Injera - Ethiopian sourdough flatbread

Injera - Ethiopian sourdough flatbread

Total: 73 hr | Active: 1 hr
lactose-free
Nutritional value / people: 645 kcal
, Fat: 21 g
, Carbohydrate: 80 g
, Protein: 28 g

This soft sourdough flatbread made with teff flour is a staple food in Ethiopia. Teff is a local grain variety in Ethiopia and has been cultivated for over 5,000 years. Teff has a very characteristic, slightly nutty flavour. It is gluten-free, high in fibre, iron and minerals, and very filling. Injera flatbread is eaten daily in Ethiopia and goes with almost any meal. You eat with your right hand and the injera serves as a plate, eating utensil and side dish all in one. Meat and vegetable dishes are served on a large plate lined with injera. Simply tear off a small piece of the bread, scoop up some of the meat or vegetables and pop it all in your mouth. Here is a recipe for an Ethiopian meal comprising injera, a meat dish and two vegetable dishes.

Ingredients

6 people

Hint:


Please note: If you adjust the quantities yourself, it may happen that the recipe is not perfect. The quantities and cooking times of the ingredients are not automatically adjusted in the text. If you have any questions about the quantities in this recipe, the culinary professionals at Betty Bossi will be happy to help you:

Betty Bossi Koch-Center
kochen@bettbossi.ch

Flatbread dough

200g teff flour (see tip)
200g white flour
200g brown flour or millet flour
¼cube yeast (approx. 10 g)
1litre water

To bake the flatbread

lukewarm water

Lamb stew

300g leg of lamb, cut into approx. 2 cm cubes
1 onion, thinly sliced
1tbsp clarified butter
1 tomato, halved, sliced
1 green chilli, deseeded, roughly chopped
1sprig rosemary
¼tsp cayenne pepper
1tsp salt

Ethiopian-style cabbage

3tbsp olive oil
2 onions, halved, sliced
2 garlic cloves, roughly chopped
2 carrots, diced
600g white cabbage, cut into strips approx. 1 cm wide
2 green chillies, deseeded, chopped
1 ½tsp salt

Ethiopian-style spinach

3tbsp olive oil
2 onions, halved, sliced
2 garlic cloves, finely chopped
500g leaf spinach
2 red chillies, deseeded, finely chopped
1 ½tsp salt
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Utensils

Makes x flatbreads

How it's done

Flatbread dough

Mix the flour in a bowl. Combine the yeast with a little water, add to the flour. Pour in 500 ml of water, mix and knead into a soft, smooth dough. Add the remaining 500 ml of water, mix to form a smooth dough using the dough hook on a hand mixer. Transfer the dough to a bowl (not made of metal). Cover the dough and leave to rest/ferment at room temperature for approx. 3 days.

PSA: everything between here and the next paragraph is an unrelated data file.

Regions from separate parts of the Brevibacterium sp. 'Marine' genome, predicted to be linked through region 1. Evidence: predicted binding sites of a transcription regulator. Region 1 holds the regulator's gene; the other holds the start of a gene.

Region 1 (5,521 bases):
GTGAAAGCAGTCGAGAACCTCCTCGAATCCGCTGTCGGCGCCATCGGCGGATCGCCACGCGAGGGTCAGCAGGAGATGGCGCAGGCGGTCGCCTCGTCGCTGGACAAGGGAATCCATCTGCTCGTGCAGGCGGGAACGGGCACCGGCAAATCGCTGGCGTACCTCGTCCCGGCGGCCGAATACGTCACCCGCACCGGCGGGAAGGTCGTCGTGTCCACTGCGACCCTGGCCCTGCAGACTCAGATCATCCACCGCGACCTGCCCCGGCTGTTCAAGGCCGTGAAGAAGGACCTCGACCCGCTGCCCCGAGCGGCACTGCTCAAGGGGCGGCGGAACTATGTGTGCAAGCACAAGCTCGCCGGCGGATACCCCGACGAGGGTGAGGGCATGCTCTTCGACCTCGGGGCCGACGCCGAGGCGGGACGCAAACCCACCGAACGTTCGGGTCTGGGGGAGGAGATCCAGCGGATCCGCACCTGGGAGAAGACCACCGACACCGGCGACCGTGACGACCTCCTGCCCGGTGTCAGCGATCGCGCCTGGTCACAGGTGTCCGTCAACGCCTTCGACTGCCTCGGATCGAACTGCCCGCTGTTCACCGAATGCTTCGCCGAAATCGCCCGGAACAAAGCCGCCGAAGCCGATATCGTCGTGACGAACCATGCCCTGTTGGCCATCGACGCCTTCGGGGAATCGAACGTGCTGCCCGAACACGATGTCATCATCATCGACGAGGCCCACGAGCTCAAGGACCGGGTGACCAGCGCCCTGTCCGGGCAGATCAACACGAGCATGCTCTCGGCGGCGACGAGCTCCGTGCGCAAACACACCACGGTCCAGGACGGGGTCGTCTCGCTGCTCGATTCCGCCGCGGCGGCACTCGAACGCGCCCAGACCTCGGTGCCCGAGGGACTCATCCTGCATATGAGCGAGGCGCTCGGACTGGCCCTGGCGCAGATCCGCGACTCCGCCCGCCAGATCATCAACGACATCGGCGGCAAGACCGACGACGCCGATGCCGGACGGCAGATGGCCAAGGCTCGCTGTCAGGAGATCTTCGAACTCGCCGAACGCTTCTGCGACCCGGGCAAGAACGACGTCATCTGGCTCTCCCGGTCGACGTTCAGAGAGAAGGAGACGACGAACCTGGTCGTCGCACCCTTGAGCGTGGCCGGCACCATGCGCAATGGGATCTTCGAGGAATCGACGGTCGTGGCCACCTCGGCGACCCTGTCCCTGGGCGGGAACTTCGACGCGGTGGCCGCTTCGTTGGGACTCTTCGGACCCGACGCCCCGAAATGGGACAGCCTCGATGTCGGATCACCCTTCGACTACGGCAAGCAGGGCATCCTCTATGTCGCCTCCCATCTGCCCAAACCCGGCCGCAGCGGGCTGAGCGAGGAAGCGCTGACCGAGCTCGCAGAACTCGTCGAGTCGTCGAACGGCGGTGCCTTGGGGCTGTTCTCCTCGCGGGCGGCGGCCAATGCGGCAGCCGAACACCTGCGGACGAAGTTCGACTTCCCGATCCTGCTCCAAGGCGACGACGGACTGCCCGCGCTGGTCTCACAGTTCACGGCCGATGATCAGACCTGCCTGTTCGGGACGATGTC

To bake the flatbread

After a while, the dough will settle at the bottom of the bowl. Drain the water after 3 days. Mix the dough with enough lukewarm water to create the consistency of an omelette batter. Heat a non-stick frying pan, without adding any oil. Pour enough batter into the pan to cover the base. Reduce the heat, cook the flatbread for approx. 30 secs., cover the pan as soon as bubbles begin to appear, continue to cook for approx. 15 secs. until the flatbread separates from the edge of the pan. Carefully place the flatbread on a tea towel, allow to cool slightly. Repeat these steps with the remaining batter.

Lamb stew

Fry the meat in a non-stick frying pan without any oil. Add the onion and cook briefly, add the clarified butter. Fry the tomato, chilli and rosemary for approx. 3 mins., season and keep warm.

Ethiopian-style cabbage

Heat the oil in a non-stick frying pan. Sauté the onions for approx. 5 mins., add the garlic and cook briefly. Add the carrots and cook for approx. 5 mins. Add the cabbage and chillies, cook for approx. 15 mins., season with salt and keep warm.

Ethiopian-style spinach

Heat the oil in a wide pan. Sauté the onions for approx. 5 mins., add the garlic and cook briefly. Add the spinach, allow to wilt. Turn up the heat, reduce the resulting liquid. Add the chillies, mix, season with salt and keep warm.

Good to know
Tip: Teff flour is available from Coop Vitality pharmacies.
Note: When cooking flatbreads, be sure to wipe the frying pan with kitchen paper each time. The flatbread is not turned during cooking. You know you have the right temperature when the underside is nice and smooth, and lots of "eyes" form on the upper surface. The consistency of injera is soft, fluffy and moist. Cooking injera is tricky and requires a little practice and patience.

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